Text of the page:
By Wayne Friedman, June 4, 2014
TV’s upfront advertising market has started to move, with virtually all broadcast networks in the deal-making process — with advertising viewer prices more or less in line with modest growth estimates.
CBS, Fox, ABC, and NBC are said to have written some deals with movie studios and automotive moving first — which is customary with most upfront TV advertising markets, according to media executives.
Projections are that the price per thousand viewers (CPMs) will grow modestly — anywhere from 4% to 8%, with NBC said to be getting the highest levels due to its strong ratings performance this season. Overall, these increases are slightly less than the upfront pulled in a year ago.
One media executive said NBC was at different stages in the deal-making process with around 50% of the overall TV advertising market, which includes completed upfront TV agreements: “It’s moving swiftly.”
CBS, ABC, NBC and Fox spokespeople had no comment about upfront negotiations.
In addition to achieving the best 18-49 prime-time results of any network this season, NBC has the benefit of being underpriced compared to the rest of the marketplace, seeking to raise its average prime-time CPMs — especially for 18-49 viewers and 25-54 viewers.
NBC’s prime-time CPMs have been generally lower than other networks, especially in recent years, due to weak program rating performances. Increasingly, NBC has been looking to package more of its cable networks into marketers’ overall upfront media buys.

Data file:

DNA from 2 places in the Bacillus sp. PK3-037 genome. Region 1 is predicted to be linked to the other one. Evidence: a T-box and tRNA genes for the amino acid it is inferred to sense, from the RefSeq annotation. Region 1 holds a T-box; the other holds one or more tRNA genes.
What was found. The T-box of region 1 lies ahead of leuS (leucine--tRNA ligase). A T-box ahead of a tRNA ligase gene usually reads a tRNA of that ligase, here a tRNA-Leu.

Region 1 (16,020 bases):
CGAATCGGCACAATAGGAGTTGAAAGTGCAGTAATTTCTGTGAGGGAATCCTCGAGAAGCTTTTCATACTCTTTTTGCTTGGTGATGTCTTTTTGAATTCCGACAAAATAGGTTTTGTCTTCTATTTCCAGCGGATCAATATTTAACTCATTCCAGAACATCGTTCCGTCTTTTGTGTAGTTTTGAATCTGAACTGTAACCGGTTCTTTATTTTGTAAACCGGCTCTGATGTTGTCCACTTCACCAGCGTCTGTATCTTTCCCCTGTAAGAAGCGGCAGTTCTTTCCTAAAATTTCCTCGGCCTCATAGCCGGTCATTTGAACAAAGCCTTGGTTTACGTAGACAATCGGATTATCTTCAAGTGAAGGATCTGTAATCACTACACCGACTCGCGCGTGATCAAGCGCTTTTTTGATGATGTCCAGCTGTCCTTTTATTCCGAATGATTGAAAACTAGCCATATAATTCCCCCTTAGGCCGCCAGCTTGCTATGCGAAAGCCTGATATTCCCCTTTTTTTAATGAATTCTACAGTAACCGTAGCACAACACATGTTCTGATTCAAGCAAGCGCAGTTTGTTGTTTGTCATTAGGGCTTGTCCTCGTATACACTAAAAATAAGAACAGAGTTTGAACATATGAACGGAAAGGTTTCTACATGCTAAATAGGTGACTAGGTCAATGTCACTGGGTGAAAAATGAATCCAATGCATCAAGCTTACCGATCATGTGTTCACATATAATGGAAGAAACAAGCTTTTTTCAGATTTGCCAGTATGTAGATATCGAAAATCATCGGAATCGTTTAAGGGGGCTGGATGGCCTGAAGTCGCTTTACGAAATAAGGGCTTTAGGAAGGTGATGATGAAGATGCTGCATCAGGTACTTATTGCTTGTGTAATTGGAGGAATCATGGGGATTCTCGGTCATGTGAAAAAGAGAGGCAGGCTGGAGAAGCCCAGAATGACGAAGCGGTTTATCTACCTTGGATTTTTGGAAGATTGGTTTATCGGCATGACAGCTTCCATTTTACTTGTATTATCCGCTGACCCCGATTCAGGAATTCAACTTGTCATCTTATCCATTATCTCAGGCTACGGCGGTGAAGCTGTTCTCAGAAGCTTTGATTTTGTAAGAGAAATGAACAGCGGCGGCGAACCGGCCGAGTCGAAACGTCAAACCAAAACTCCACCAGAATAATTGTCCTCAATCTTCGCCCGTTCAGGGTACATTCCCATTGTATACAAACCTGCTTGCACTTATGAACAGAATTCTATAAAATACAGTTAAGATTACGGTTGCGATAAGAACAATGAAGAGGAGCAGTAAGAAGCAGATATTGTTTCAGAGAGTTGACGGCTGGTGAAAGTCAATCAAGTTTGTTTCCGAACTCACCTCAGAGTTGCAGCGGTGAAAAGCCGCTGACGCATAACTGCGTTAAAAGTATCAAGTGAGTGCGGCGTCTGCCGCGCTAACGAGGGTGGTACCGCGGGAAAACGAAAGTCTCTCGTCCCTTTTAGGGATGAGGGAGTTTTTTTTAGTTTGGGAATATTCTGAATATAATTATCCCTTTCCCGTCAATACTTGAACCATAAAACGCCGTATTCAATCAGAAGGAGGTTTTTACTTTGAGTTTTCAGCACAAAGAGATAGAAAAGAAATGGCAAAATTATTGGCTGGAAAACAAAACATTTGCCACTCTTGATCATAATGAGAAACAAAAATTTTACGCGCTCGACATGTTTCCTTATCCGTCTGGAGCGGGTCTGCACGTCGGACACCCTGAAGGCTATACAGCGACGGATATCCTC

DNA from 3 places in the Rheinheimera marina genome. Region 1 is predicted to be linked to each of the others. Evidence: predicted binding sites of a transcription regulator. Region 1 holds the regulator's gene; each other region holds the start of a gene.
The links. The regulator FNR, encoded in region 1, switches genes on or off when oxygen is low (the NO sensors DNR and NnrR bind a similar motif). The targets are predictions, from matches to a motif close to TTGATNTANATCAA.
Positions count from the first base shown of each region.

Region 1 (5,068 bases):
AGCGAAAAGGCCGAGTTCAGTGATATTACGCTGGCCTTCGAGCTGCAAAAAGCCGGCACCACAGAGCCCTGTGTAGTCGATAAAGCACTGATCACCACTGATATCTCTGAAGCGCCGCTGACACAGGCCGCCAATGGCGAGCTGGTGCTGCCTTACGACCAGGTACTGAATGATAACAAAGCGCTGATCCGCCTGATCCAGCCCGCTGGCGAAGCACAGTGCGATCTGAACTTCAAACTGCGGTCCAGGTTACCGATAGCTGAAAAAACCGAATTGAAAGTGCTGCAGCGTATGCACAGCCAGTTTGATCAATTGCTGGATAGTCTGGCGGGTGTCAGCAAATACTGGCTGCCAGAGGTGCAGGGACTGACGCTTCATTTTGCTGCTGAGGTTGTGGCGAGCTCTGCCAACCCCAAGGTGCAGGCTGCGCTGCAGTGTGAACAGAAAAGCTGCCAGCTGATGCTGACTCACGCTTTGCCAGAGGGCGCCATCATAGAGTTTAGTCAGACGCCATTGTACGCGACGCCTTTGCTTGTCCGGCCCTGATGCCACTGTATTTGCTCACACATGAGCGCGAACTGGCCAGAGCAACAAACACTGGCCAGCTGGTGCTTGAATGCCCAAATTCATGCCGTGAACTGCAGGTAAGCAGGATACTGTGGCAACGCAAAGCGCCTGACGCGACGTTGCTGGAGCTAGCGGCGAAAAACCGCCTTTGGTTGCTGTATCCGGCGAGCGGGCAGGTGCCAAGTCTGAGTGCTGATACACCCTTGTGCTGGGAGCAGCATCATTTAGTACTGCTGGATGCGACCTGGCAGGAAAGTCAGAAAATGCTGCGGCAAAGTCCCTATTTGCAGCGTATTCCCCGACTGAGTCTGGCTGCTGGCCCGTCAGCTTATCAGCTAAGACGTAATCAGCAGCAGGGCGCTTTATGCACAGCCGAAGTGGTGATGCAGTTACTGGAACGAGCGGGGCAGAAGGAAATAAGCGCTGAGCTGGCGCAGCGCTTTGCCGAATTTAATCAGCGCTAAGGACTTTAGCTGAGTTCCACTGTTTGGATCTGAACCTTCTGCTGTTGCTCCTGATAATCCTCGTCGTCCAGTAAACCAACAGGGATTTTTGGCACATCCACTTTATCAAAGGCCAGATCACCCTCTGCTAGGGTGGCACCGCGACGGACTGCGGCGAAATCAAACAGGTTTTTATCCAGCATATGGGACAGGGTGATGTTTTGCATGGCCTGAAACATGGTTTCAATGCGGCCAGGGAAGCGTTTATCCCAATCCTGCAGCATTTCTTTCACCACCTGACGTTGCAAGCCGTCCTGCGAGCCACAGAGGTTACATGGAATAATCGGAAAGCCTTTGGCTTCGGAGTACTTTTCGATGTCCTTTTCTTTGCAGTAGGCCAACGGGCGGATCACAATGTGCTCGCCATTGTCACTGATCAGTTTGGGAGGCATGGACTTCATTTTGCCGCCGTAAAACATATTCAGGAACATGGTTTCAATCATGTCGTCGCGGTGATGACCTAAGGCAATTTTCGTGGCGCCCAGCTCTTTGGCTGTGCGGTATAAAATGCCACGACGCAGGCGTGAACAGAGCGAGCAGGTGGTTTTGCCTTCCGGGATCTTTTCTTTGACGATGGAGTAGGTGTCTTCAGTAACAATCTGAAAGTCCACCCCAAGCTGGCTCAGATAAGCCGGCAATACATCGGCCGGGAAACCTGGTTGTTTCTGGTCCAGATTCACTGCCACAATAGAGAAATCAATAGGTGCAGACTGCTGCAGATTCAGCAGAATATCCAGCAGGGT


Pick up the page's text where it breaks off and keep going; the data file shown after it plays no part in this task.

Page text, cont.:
According to Tarrytown, NY-based SQAD, for 2013, TV broadcast CPMs averaged $44.11 for adults 18-49, and $15.63 for 18-49 viewers for cable TV. Another estimate, from Media Dynamics, says overall broadcast network prime-time CPMs average around $19.00 in 2013.
Analysts believe the upfront market to be weaker overall, especially for the broadcast networks, because of expected lower upfront dollar volume — around 2% or so — from a year ago, around $9.2 billion. Cable networks, on the other hand, should rise a couple of percentage points from just under $10 billion.
Says one veteran media buying executive: “No one has seen enough registration to gauge this market. People are looking at this market as similar to last year — which is why those numbers are floating around. Volume seems down in broadcast [and there’s a] shift to cable — again probably similar to last year.”
At least one media agency group, GroupM, is making upfront deals based on the average commercial ratings plus seven days of time shifted data (C7). That is a shift from the virtual industry standard of the last seven years, in which media agencies have made deals based on the average commercial ratings plus three days of time-shifted data (C3).
Still, other media agencies are not looking to change their audience guarantee currency with the TV networks to a C7 metric at this time.